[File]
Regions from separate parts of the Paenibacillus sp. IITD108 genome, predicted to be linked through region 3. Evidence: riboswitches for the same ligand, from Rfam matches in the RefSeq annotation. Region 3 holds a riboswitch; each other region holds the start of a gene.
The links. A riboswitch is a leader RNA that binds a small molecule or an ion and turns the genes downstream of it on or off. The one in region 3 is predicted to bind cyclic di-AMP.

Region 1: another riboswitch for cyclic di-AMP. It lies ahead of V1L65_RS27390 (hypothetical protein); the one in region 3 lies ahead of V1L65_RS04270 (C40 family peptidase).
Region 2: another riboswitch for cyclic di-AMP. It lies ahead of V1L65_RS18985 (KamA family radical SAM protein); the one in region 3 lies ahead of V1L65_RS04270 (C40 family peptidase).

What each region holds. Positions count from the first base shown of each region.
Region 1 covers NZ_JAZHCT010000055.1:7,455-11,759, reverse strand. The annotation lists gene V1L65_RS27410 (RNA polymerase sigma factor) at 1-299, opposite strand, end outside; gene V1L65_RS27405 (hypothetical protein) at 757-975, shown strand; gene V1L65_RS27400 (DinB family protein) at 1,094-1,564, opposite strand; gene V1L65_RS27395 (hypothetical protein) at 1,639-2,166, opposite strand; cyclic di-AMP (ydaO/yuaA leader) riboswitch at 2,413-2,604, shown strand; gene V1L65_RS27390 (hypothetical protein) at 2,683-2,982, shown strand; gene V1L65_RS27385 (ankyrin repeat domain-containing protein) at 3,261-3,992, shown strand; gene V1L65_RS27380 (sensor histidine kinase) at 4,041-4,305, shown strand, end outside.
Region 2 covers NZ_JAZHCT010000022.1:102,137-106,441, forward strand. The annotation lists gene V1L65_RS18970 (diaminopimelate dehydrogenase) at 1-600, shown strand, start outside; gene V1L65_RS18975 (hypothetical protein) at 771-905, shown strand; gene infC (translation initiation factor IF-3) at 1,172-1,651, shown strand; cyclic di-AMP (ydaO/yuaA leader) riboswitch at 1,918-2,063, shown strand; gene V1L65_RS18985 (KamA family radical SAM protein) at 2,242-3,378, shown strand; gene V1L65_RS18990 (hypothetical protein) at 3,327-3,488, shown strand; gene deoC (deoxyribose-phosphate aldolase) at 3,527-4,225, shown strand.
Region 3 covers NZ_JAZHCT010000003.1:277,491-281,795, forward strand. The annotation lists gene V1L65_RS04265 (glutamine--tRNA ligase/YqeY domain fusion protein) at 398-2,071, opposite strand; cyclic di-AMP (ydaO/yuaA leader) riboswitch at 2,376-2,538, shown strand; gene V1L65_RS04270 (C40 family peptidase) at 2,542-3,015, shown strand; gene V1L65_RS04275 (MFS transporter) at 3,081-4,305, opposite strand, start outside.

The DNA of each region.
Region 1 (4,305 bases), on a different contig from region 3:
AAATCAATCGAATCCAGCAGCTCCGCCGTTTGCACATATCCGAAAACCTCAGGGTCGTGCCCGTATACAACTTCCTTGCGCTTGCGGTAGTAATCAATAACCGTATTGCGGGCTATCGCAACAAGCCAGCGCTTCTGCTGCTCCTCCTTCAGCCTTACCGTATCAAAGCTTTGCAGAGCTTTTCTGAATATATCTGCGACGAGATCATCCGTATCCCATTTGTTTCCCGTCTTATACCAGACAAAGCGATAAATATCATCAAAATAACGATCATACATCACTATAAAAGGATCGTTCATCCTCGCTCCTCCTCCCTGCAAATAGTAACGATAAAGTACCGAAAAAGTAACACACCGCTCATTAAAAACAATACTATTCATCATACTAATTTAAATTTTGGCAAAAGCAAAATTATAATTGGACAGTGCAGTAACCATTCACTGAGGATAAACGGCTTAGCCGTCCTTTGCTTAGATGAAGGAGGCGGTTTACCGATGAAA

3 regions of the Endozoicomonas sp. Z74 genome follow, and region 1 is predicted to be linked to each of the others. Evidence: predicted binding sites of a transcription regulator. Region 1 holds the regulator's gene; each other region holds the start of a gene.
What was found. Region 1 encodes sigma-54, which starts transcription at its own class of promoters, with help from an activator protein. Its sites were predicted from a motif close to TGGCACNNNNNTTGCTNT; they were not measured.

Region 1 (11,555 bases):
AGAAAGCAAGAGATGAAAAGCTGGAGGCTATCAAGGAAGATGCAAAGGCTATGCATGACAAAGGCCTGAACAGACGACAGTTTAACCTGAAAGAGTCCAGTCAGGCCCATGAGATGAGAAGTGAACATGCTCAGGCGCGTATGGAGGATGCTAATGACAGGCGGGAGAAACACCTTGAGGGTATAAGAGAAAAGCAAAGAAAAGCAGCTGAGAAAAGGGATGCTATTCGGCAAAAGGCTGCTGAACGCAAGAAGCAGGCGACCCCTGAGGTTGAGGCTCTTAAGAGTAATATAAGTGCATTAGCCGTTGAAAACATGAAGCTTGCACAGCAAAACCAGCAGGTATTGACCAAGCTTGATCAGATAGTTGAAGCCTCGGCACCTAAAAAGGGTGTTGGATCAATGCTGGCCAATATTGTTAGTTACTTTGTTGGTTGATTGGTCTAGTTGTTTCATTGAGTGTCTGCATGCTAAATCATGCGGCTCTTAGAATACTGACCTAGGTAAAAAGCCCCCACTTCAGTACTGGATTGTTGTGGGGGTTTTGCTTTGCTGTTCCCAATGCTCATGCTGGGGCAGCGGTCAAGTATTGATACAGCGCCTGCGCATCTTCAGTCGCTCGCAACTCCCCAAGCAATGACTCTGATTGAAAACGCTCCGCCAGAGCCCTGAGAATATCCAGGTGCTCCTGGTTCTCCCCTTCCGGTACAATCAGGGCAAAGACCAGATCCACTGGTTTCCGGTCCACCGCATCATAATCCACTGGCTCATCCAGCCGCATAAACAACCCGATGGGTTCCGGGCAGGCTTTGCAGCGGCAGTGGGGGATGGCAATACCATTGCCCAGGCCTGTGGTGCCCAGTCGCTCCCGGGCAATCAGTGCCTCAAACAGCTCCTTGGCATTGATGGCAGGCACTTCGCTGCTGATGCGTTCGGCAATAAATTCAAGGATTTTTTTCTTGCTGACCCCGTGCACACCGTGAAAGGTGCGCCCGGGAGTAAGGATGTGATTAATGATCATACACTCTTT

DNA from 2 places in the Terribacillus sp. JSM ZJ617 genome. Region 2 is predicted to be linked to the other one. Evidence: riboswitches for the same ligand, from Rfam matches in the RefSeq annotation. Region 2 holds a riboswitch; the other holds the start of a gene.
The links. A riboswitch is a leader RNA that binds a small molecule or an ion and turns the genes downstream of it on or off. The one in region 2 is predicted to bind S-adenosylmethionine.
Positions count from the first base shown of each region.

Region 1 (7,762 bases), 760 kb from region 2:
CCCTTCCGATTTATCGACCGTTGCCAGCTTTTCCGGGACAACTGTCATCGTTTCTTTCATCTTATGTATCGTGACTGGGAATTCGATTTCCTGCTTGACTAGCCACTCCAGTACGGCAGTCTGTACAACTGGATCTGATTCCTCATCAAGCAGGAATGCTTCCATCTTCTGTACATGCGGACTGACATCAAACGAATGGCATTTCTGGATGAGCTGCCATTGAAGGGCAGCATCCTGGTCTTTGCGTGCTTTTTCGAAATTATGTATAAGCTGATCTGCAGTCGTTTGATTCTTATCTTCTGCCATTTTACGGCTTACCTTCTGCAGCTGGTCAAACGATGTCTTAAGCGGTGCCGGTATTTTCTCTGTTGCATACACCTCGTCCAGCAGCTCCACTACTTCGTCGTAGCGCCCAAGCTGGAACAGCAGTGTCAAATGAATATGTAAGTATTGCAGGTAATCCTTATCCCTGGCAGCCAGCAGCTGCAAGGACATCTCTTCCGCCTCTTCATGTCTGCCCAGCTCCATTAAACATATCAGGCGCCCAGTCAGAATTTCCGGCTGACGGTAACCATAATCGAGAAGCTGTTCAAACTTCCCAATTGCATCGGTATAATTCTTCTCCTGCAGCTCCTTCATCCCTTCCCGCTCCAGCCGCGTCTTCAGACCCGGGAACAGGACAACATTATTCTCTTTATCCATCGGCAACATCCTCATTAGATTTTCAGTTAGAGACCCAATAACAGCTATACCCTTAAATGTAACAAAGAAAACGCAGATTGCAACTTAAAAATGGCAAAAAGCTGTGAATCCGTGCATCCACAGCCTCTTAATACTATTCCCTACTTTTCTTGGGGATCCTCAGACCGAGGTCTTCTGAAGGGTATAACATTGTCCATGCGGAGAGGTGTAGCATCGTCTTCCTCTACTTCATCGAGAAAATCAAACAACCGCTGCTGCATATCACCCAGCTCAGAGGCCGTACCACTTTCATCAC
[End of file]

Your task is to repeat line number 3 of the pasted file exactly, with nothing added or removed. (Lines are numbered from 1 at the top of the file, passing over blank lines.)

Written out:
Region 1: another riboswitch for cyclic di-AMP. It lies ahead of V1L65_RS27390 (hypothetical protein); the one in region 3 lies ahead of V1L65_RS04270 (C40 family peptidase).